Buttermilk and sour milk are the next-best options to swap for sour cream, but they are not quite as thick; adding some softened butter can improve the texture. If you are baking, use 3/4 cup buttermilk or sour milk plus 1/3 cup of softened unsalted butter for 1 cup sour cream.

Cottage Cheese and Cream Cheese

Although their tastes are somewhat similar, the textures of cottage cheese and cream cheese are quite different from sour cream. Thus, it is best to blend either ingredient—along with some liquid—to achieve a similar consistency and "rid" the cottage cheese of the curds.

  • If you are making a dip, use a blender to combine 1 cup cottage cheese with 1/4 cup yogurt or buttermilk.
  • For a lower-fat alternative to sour cream, mix 1 cup low-fat cottage cheese with 1 tablespoon lemon juice and 2 tablespoons skim milk, and whip in a blender until smooth.
  • To use cream cheese instead of sour cream in a dip, add 6 ounces (3/4 cup) cream cheese plus 3 tablespoons milk to a blender and briefly whirl to process to the right consistency.

Evaporated Milk

This unsweetened, condensed milk has had about 60 percent of the water removed, resulting in milk with a thick consistency. Make sure you are using unsweetened evaporated milk and not sweetened condensed milk, which has added sugar.

  • For cooked sauces, combine 1 cup evaporated milk with 1 tablespoon vinegar or lemon juice. Let the mixture stand 5 minutes to thicken.
  • For a lower-fat option to sour cream, mix 1 can of chilled evaporated milk whipped with 1 teaspoon lemon juice.

Dairy-Free Substitutes

It is challenging to match the flavor of sour cream with a non-dairy option, but there are products on the market that come close.

Vegan Sour Cream

With the vegan lifestyle becoming more common, there are several dairy-free sour cream products available. A popular commercial brand of vegan sour cream is Tofutti Better Than Sour Cream. This product tastes similar to the real thing without that heavy feeling that dairy can impart.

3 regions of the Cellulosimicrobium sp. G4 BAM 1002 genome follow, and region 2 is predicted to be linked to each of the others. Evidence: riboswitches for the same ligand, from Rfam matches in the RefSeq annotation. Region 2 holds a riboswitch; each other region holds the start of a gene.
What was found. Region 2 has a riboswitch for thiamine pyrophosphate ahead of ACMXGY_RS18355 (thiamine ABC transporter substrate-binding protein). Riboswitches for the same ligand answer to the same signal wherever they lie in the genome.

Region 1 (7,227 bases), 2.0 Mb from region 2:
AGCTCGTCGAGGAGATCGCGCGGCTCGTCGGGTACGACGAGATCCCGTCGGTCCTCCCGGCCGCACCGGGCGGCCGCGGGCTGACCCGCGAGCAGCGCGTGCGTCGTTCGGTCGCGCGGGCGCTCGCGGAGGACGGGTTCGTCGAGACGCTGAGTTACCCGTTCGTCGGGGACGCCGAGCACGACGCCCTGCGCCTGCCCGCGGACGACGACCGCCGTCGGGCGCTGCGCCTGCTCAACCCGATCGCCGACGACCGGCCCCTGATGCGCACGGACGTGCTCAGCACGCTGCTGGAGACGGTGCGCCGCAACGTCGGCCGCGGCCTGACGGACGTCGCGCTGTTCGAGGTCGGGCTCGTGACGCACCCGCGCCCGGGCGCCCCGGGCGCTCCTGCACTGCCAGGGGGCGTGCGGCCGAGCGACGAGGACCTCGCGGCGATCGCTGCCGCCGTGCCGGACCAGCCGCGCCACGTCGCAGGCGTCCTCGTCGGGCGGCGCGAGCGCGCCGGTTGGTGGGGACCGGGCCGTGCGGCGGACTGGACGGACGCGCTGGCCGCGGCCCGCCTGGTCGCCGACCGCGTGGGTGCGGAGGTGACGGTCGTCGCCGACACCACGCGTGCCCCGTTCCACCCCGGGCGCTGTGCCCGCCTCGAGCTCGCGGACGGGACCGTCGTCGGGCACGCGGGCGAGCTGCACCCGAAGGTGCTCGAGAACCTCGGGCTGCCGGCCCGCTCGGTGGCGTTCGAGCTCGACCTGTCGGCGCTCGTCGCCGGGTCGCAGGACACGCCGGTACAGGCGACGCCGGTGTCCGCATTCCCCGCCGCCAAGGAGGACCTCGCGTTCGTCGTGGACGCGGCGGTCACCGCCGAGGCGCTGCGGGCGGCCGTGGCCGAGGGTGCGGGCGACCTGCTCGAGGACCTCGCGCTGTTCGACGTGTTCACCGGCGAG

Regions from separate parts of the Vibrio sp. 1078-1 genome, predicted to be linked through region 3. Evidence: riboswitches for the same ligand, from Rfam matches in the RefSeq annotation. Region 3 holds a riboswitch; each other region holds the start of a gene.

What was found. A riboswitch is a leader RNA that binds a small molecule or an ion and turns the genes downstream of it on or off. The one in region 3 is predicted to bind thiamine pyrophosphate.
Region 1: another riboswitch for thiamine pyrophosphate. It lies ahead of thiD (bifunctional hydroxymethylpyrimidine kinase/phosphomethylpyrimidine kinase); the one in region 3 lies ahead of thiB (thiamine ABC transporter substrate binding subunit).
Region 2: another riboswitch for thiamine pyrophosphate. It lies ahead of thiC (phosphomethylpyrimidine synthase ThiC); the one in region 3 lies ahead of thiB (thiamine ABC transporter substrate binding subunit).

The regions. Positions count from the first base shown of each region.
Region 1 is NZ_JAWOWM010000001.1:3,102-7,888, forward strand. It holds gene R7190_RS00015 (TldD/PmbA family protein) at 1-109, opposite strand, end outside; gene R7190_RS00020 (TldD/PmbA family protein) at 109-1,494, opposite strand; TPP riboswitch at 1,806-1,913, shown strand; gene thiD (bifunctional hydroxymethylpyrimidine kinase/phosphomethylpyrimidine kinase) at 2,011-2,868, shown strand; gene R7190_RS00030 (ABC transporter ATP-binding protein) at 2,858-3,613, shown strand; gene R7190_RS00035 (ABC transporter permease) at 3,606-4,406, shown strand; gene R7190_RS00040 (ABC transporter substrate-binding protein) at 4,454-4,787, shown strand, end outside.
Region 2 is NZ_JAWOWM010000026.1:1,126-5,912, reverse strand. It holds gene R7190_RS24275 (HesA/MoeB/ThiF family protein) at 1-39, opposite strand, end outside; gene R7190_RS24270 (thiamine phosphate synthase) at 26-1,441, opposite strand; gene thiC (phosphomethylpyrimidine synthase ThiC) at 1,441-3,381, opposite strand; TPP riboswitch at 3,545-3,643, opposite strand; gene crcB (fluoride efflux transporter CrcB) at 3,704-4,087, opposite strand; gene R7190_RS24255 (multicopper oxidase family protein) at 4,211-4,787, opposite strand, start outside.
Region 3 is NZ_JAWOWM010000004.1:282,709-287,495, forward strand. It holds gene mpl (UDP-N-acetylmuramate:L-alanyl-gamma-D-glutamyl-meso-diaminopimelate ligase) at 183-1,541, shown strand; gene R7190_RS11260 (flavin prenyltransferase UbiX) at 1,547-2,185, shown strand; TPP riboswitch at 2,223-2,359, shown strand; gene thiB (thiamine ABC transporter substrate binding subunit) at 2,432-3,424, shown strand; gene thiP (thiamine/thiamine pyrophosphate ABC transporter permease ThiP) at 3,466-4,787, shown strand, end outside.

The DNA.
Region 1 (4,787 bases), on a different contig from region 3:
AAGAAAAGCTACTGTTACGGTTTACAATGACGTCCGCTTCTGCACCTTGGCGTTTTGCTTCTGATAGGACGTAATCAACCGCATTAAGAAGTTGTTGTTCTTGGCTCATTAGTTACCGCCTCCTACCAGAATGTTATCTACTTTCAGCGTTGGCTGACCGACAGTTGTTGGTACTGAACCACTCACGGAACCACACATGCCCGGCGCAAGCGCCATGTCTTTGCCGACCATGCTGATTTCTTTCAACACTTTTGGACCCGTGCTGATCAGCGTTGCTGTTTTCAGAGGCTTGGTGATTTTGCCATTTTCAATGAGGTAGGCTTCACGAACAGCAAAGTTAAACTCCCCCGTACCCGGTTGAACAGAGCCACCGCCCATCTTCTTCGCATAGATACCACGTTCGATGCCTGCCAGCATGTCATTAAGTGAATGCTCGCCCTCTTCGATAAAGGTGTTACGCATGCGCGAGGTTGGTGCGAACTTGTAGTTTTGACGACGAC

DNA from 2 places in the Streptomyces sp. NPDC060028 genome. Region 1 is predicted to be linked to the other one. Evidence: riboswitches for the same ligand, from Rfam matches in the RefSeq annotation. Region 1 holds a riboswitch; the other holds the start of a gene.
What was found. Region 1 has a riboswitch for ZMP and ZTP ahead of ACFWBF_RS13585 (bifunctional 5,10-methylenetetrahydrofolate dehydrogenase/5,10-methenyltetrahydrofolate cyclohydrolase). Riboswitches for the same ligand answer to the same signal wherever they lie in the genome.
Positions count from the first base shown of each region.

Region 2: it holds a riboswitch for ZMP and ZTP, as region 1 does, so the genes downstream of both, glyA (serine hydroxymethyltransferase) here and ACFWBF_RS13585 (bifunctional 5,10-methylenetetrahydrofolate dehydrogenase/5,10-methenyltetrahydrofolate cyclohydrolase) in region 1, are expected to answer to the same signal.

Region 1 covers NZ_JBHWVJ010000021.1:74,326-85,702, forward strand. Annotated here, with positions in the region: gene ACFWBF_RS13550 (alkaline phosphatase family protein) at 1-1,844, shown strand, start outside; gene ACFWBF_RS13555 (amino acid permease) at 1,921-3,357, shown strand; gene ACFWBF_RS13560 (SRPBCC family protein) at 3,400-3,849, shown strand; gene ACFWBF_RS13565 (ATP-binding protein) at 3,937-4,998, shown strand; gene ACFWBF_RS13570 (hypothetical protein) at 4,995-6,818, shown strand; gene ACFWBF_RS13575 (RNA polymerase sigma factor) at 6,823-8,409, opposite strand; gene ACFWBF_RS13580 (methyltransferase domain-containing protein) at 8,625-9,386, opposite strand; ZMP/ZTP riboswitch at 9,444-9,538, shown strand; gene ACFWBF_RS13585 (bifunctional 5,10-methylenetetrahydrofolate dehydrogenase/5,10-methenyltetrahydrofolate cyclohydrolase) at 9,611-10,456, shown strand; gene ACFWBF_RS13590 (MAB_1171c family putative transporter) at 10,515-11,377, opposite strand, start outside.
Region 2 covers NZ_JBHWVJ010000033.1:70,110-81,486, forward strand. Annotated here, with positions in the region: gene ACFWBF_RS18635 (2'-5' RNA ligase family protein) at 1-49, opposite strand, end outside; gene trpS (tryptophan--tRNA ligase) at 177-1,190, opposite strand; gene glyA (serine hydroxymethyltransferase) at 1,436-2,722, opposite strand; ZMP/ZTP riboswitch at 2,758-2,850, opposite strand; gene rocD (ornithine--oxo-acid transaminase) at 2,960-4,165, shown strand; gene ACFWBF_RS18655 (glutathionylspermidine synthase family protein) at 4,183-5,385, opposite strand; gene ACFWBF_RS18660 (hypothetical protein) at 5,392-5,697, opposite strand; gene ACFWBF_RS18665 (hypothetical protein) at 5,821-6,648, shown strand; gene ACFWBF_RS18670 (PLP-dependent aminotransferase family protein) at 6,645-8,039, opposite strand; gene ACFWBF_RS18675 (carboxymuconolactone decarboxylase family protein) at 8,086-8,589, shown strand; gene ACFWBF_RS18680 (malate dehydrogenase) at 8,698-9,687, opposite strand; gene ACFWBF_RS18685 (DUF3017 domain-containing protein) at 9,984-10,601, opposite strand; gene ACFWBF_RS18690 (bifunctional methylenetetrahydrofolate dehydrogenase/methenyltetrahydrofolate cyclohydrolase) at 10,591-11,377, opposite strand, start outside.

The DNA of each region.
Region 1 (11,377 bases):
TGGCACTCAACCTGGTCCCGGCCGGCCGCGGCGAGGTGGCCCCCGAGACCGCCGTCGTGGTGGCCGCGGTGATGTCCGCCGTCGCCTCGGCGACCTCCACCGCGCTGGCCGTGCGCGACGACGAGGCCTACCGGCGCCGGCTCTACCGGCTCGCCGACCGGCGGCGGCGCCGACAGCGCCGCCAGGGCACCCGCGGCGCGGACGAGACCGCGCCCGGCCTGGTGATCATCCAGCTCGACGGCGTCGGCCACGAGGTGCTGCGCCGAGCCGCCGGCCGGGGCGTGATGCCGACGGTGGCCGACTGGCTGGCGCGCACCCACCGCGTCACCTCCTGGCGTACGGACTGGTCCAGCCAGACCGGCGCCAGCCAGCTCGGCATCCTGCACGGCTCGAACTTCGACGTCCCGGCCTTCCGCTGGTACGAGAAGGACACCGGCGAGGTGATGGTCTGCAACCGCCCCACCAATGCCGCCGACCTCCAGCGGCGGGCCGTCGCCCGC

You can also make your own dairy-free sour cream with soy yogurt, soy milk, cornstarch, and lemon juice. Just allow time for the mixture to chill well before using.

Vegan Yogurt

Vegan yogurt can substitute for sour cream the same way it substitutes for dairy yogurt. You can make your own vegan yogurt using nuts, water, and lemon juice. The mixture needs to ferment for several hours before chilling in the refrigerator. Substitute in the same way as when using regular yogurt for sour cream.

Alternatively, you can blend 1 cup of tofu (silken is best) with a 1/2 tablespoon of lemon juice and then salt to taste. Add water as needed until you get a mixture that's the consistency of sour cream. Substitute 1 cup of this mixture for 1 cup of sour cream.

Best Sour Cream Substitute for Baking

If you have yogurt on hand, 1 cup of yogurt and 1 teaspoon of baking soda make a great sour cream substitute for baking recipes. If you're looking for a dairy-free option, Tofutti Better Than Sour Cream is a well-loved product that works beautifully in baked goods.


  • When using other products to substitute for sour cream, it is important to take note of the texture; ingredients that are not as thick as sour cream may make a recipe runny or change the structure of a baked good.
  • When adding sour cream or a substitute to a hot mixture, it is best to temper the dairy ingredient first to avoid curdling. Remove a small amount of the hot liquid and mix with the sour cream or substitute; then add this mixture to the hot liquid.
  • Use caution when making sauces with yogurt. Since yogurt has less fat, it can curdle when simmered.
Article Sources
The Spruce Eats uses only high-quality sources, including peer-reviewed studies, to support the facts within our articles. Read our editorial process to learn more about how we fact-check and keep our content accurate, reliable, and trustworthy.
  1. Stahler, Charles. How Many People Are Vegan? How Many People Eat Vegan When Eating Out? The Vegetarian Resource Group.